Epilepsy can sometimes have a wider effect on people with the condition than just the seizures that come along with it. It can cause anything from social issues like mild Autism, to stammers, drowsiness... the list goes on and on.
So if you suffer these effects I would say that yeah, you could describe yourself as someone with Epilepsy. It can sometimes simplify things, the condition itself is poorly understood, never mind the complexities that go along with it.

But conversely, it's not exactly an advantage to describe yourself as someone with Epilepsy or Epileptic, I certainly don't think it gains a sympathy vote. Sadly there is the opposite effect most of the time.

If your seizures are under control and you're worried a potential boyfriend or girlfriend would dump you if you mentioned your Epilepsy, it's up to you whether you mention it or not.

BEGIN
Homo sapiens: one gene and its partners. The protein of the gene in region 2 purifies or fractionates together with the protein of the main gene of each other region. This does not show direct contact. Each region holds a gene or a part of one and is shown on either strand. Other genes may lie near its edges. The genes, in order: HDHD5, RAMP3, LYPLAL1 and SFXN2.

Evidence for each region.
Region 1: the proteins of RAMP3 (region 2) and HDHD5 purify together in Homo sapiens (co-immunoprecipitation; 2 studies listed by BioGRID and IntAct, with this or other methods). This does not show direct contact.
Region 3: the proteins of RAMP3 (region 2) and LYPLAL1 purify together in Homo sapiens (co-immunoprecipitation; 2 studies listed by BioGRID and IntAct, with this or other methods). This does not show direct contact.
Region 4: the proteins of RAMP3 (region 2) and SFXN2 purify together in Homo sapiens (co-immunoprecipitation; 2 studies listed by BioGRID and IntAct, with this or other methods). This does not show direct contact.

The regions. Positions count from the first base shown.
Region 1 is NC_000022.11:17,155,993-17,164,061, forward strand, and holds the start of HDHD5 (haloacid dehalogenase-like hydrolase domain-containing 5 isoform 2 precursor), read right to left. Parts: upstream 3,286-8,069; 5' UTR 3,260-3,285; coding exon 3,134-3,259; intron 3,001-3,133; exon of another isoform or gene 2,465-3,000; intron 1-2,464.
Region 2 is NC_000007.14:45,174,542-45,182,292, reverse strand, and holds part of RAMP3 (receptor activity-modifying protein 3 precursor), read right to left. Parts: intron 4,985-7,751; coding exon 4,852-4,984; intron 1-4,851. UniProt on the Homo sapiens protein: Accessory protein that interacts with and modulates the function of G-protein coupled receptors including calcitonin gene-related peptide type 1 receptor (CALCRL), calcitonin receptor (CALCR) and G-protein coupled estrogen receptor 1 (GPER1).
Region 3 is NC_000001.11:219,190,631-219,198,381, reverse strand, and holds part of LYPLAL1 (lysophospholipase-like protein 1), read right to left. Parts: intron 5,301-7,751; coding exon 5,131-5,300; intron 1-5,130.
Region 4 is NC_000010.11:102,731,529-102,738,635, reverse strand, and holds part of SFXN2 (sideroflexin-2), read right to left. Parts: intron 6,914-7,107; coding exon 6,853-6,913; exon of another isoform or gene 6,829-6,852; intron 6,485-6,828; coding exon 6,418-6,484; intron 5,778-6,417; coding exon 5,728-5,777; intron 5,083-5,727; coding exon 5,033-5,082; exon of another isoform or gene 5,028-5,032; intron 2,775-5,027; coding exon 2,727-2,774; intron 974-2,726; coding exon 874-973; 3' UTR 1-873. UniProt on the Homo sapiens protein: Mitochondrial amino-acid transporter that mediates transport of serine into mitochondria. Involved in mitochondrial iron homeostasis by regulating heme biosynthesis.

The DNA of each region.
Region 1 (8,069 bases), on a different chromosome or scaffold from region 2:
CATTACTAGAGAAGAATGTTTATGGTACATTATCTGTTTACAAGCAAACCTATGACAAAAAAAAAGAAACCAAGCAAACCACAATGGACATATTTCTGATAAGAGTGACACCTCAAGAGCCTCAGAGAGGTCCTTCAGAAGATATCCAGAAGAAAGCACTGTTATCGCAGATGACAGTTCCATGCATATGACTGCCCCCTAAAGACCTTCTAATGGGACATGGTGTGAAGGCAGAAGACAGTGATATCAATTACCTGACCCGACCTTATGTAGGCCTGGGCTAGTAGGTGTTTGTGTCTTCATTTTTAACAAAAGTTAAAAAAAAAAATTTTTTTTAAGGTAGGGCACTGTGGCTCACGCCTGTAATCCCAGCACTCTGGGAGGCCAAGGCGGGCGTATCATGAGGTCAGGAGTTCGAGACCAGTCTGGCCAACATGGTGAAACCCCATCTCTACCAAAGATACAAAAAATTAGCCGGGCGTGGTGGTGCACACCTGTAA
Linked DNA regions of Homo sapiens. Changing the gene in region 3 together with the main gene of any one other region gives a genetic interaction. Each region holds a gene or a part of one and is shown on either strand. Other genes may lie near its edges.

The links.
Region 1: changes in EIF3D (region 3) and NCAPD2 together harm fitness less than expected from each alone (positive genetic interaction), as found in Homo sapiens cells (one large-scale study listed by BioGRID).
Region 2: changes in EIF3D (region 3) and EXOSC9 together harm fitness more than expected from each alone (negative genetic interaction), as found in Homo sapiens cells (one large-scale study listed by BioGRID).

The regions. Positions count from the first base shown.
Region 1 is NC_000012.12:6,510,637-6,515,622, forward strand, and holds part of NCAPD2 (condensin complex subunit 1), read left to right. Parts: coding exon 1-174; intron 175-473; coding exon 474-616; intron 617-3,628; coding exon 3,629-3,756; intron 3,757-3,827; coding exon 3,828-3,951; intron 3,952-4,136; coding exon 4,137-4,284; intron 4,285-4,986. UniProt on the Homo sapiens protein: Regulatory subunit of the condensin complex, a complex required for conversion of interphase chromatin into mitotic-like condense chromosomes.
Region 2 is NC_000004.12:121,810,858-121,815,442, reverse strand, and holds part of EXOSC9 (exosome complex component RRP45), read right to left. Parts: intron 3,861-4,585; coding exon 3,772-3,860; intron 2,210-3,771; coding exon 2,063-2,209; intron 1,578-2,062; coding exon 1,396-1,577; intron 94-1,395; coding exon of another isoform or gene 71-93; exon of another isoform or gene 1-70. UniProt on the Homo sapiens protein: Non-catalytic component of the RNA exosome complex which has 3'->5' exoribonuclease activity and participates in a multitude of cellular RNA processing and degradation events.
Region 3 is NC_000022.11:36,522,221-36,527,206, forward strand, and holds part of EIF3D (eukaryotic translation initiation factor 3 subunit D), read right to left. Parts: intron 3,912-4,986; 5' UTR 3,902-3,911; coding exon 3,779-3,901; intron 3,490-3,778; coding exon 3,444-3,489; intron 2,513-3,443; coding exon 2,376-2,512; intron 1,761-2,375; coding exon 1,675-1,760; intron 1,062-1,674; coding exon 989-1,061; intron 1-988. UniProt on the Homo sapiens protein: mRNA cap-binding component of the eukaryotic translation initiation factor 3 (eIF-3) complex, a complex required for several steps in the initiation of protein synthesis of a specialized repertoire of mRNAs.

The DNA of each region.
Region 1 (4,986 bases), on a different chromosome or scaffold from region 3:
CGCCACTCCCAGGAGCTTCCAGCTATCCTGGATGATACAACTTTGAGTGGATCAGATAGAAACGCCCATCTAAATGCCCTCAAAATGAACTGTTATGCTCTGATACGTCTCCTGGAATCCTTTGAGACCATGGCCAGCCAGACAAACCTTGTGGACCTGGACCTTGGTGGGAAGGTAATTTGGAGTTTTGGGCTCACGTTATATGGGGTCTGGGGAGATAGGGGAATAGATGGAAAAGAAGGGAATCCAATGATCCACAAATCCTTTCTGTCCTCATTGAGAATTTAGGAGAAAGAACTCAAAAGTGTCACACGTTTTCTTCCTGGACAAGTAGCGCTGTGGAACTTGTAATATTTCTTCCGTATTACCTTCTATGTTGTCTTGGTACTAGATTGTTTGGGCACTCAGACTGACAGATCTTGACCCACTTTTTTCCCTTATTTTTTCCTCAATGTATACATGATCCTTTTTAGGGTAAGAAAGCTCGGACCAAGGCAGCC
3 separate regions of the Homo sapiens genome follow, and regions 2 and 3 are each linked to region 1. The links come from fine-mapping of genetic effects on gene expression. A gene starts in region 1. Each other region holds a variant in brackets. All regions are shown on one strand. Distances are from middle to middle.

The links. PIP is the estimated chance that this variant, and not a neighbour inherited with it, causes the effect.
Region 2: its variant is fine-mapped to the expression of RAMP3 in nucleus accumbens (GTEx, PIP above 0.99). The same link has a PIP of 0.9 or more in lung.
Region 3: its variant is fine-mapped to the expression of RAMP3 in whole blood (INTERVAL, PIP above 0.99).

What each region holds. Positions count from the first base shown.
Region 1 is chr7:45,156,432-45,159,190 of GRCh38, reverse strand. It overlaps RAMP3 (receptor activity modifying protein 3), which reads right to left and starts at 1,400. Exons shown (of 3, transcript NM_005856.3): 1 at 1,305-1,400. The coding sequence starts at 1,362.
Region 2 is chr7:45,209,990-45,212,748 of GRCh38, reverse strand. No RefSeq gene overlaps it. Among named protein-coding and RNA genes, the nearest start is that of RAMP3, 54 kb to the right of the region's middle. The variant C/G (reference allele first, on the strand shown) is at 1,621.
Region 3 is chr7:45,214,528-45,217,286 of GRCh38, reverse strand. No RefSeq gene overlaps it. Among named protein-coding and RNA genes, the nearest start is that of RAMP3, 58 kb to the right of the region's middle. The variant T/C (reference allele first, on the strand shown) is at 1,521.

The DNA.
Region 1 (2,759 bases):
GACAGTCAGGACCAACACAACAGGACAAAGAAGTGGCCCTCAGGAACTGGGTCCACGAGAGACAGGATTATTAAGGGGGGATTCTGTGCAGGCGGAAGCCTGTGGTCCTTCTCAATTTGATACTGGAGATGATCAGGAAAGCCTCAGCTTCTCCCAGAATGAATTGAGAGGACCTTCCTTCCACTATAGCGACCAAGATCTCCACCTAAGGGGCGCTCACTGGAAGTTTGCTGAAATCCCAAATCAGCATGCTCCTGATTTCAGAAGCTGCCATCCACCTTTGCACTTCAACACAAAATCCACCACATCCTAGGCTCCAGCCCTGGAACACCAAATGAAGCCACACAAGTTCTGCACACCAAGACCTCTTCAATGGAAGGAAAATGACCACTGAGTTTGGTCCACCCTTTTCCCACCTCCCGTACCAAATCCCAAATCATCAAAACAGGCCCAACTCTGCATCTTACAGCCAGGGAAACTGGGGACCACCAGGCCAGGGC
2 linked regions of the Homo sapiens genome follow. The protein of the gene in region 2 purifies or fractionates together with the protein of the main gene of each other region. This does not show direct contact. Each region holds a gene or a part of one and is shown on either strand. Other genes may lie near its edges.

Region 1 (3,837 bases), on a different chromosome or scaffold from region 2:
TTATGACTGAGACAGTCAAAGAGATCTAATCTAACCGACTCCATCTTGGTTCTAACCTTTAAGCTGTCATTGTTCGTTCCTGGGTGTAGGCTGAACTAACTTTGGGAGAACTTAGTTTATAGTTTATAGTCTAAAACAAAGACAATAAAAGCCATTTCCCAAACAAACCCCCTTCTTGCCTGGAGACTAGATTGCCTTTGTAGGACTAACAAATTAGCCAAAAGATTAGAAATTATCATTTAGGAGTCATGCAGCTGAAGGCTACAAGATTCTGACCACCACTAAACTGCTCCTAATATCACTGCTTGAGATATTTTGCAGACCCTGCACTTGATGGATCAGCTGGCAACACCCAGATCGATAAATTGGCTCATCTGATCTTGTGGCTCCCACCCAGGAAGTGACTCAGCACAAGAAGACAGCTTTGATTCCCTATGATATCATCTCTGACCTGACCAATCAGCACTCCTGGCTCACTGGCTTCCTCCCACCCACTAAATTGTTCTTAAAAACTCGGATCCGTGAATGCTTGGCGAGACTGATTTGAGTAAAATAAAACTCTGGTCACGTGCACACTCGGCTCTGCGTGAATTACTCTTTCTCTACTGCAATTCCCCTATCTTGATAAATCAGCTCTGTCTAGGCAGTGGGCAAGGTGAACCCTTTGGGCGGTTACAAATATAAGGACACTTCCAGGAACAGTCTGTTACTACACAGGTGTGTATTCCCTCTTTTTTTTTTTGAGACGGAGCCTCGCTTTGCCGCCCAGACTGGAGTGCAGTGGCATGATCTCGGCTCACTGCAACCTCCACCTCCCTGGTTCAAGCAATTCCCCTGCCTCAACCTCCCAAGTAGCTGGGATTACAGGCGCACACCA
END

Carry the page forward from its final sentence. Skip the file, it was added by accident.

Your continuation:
If you had childhood Epilepsy or surgery, maybe you will have a breakthrough seizure, but then Joe public could equally have an Epileptic Seizure out of the blue too.

Ultimately the answer is that there isn't one.

Sorry about that completely useless bit of advice, but the honest answer is, I think it's completely up to the individual how they see themselves - every case is unique and every situation is unique. You may be happy to say "I'm Epileptic", in one scenario but the next day not mention or even plan to mention it to someone else.
It's up to the individual.

The one thing that is apparent is that medical information is private, but NOBODY should feel like they can't say: